However, I have always found it curious that Mises, Rand, et al. used “capitalism” as a synonym for a free market society, when that term really only describes one aspect of the economy of an advanced liberal/market society. Also, I used to refer to my political views as anarcho-capitalist but in the last several years tend to use “anarcho-libertarian” instead. Because of the various left-”anarchists” like anarcho-syndicalists etc.–whom I regard as faux anarchists, not real ones–we cannot just call ourselves anarchist; we need a hyphenated suffix to distinguish ourselves from these types. But I tend to think -libertarian is better than -capitalist for this purpose.

Charles Johnson October 21, 2011 at 9:57 am

Stephan,

Agree with Jeff. Some of the left-libertarian opponents of capitalism shift their grounds. Sometimes they act like this is a semantic issue: that “capitalism” is not the best term to use to identify a free market/libertarian order, because of its origin or because of its current association with what is in substance crony-capitalism. But others explicitly oppose even “free-market capitalism”–they believe employment is exploitative by its nature, and so on.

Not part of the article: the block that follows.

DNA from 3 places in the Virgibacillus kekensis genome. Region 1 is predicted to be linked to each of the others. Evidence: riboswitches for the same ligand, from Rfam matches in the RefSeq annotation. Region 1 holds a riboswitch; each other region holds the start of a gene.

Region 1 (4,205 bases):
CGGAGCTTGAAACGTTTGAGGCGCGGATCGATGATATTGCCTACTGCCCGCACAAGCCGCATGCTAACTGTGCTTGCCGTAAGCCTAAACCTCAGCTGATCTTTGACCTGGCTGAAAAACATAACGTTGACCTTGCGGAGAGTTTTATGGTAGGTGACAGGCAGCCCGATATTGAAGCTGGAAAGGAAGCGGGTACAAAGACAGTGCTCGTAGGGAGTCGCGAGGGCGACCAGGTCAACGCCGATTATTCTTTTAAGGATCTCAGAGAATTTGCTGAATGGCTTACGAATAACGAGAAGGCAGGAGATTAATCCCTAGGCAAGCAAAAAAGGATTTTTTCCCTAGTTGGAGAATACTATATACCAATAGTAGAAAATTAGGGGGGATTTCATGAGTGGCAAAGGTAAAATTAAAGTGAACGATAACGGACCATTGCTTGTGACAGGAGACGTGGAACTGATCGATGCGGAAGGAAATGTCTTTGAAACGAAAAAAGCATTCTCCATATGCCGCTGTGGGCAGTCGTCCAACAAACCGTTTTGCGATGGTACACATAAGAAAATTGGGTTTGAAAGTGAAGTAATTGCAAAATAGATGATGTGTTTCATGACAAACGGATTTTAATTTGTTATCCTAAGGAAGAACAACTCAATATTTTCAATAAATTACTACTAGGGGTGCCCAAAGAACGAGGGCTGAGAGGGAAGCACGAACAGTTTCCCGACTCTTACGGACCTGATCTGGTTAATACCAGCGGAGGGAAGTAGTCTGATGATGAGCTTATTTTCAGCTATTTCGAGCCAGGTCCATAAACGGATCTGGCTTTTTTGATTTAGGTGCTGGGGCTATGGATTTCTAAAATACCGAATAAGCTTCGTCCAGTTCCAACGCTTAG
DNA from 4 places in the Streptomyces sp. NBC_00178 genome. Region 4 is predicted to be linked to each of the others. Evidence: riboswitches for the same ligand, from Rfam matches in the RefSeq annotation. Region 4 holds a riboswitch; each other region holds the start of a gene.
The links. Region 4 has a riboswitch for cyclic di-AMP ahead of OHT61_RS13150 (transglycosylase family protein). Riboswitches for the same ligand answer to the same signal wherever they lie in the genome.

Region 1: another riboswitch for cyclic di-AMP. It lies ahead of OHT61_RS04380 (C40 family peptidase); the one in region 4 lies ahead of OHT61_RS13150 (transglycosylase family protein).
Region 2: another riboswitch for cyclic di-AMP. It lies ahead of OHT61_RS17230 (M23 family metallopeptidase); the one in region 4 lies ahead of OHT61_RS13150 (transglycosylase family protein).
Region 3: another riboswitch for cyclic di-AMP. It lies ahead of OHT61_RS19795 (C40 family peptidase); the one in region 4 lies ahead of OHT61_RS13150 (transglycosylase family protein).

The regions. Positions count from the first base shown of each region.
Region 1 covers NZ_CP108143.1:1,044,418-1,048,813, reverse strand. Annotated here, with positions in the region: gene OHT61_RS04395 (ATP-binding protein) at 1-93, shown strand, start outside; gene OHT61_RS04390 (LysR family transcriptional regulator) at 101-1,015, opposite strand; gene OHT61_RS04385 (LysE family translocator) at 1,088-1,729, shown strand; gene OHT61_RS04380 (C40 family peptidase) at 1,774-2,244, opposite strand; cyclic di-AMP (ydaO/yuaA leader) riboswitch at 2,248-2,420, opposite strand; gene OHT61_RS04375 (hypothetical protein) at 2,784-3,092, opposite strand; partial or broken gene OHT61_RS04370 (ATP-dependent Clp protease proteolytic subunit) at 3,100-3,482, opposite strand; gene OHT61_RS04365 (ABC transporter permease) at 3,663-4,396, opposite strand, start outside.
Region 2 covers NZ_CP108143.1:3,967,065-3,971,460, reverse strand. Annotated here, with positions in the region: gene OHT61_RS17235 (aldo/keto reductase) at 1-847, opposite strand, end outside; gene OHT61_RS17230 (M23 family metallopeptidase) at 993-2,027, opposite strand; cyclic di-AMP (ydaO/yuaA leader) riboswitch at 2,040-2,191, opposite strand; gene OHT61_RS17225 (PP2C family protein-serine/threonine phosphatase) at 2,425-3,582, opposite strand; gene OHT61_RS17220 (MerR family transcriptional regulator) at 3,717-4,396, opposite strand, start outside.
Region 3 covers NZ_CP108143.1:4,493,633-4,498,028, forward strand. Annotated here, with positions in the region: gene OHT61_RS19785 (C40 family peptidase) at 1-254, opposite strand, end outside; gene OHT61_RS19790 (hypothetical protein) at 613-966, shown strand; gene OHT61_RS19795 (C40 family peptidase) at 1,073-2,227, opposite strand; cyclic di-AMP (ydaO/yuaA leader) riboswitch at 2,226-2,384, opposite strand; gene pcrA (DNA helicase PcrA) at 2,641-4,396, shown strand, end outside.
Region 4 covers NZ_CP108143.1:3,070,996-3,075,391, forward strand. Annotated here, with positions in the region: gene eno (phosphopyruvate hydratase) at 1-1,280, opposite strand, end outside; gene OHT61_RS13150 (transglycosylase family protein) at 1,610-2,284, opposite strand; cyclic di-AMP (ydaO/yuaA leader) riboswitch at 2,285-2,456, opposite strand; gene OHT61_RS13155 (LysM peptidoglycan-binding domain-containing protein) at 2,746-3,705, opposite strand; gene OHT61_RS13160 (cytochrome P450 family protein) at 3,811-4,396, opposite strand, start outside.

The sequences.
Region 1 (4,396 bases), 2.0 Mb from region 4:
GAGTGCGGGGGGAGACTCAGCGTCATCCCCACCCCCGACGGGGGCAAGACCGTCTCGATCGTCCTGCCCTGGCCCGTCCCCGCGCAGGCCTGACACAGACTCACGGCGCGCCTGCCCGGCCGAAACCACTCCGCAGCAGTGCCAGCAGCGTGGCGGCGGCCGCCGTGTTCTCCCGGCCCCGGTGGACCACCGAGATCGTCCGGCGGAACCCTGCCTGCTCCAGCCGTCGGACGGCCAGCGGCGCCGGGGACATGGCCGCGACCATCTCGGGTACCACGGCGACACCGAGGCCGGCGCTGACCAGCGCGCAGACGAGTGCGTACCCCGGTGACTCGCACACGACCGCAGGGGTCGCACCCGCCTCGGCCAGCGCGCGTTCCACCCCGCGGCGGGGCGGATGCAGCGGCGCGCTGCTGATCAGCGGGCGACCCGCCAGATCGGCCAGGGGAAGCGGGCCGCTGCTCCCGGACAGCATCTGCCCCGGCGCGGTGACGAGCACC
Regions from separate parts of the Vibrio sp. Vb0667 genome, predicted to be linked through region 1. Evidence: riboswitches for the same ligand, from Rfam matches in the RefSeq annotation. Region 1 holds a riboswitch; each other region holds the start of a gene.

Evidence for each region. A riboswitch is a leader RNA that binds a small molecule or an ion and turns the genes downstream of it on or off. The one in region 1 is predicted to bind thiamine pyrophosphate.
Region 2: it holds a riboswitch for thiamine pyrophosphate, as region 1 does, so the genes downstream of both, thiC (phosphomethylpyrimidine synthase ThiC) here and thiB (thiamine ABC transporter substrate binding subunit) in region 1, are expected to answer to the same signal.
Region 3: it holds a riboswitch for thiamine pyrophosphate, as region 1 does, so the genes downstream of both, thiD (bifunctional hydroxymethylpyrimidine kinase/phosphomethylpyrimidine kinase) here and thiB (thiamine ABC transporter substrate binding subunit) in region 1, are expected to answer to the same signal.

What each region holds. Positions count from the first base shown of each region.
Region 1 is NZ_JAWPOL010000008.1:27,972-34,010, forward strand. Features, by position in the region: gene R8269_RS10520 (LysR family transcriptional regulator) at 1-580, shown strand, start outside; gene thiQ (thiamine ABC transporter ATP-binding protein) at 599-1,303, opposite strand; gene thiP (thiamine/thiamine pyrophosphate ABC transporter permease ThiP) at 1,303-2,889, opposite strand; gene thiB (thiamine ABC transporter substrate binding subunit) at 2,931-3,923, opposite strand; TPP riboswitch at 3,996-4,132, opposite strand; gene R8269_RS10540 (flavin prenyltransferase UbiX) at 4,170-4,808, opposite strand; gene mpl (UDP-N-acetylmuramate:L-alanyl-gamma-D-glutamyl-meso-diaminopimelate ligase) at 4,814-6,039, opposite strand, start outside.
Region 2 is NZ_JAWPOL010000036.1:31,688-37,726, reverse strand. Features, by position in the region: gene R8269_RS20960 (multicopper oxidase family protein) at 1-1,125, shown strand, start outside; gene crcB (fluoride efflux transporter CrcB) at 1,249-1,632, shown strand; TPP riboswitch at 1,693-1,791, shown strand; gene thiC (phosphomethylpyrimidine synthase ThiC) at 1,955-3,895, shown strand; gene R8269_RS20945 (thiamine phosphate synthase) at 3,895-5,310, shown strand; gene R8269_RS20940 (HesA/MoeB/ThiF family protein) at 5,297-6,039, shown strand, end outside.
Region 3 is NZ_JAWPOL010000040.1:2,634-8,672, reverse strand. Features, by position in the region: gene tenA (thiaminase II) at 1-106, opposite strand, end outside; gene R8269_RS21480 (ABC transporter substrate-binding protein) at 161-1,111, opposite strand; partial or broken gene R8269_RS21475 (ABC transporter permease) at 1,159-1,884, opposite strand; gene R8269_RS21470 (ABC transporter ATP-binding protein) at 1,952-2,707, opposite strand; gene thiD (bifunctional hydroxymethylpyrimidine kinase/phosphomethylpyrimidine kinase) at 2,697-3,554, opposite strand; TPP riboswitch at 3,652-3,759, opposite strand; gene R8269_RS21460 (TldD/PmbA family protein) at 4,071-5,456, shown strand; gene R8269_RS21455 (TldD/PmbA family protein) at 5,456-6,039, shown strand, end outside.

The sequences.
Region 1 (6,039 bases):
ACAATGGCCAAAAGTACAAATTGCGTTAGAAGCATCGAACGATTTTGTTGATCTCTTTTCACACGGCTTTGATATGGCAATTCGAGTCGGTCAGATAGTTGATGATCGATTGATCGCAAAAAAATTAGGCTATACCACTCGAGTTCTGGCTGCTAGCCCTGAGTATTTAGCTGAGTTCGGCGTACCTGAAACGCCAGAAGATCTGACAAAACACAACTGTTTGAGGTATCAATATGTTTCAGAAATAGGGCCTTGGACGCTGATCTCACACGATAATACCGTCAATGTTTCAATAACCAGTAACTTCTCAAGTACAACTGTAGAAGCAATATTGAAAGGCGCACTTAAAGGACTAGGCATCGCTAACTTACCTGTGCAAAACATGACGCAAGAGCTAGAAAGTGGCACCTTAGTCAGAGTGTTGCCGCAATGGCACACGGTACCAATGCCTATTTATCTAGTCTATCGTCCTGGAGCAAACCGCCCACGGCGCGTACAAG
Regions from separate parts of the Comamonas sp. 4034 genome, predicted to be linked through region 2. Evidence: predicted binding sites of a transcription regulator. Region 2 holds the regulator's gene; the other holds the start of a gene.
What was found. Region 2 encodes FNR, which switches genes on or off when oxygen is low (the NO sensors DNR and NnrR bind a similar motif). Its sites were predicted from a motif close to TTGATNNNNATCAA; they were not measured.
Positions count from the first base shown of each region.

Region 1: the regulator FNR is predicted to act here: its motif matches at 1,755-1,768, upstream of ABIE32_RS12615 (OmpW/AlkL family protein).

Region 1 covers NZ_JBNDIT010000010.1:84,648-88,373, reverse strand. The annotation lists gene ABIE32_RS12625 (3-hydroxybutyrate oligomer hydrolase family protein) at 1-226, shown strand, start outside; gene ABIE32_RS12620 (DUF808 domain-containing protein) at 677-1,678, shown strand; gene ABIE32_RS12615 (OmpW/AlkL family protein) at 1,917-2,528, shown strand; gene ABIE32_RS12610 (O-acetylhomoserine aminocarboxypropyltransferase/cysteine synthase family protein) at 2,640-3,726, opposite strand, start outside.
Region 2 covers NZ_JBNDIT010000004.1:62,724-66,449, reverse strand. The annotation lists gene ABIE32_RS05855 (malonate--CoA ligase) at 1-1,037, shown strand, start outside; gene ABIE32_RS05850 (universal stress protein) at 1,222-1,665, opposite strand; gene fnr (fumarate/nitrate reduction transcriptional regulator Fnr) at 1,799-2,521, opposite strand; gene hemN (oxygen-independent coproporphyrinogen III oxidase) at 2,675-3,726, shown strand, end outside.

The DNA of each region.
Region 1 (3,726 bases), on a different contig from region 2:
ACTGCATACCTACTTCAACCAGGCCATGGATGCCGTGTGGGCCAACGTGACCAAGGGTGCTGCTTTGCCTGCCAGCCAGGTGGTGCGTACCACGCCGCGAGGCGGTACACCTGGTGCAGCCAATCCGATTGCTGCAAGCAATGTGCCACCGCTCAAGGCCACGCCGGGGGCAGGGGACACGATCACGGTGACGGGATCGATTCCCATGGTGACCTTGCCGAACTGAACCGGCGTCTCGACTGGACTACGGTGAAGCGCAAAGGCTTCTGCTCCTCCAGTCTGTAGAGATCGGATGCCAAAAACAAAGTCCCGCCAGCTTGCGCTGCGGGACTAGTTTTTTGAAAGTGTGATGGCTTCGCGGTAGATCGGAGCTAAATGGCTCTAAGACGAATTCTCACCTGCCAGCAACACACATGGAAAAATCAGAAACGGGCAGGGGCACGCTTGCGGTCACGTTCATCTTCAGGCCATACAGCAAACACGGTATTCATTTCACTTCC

That doesn’t sound like a description of one group of people “shifting their grounds.” That sounds like a description of two groups of people with different substantive views. Why would you present that as if people are prevaricating or being dishonest, when those who (for example) have concerns about employment don’t hesitate to tell you that they have concerns about employment, and that that’s part of what they’re referring to when they say they are “anti-capitalist?”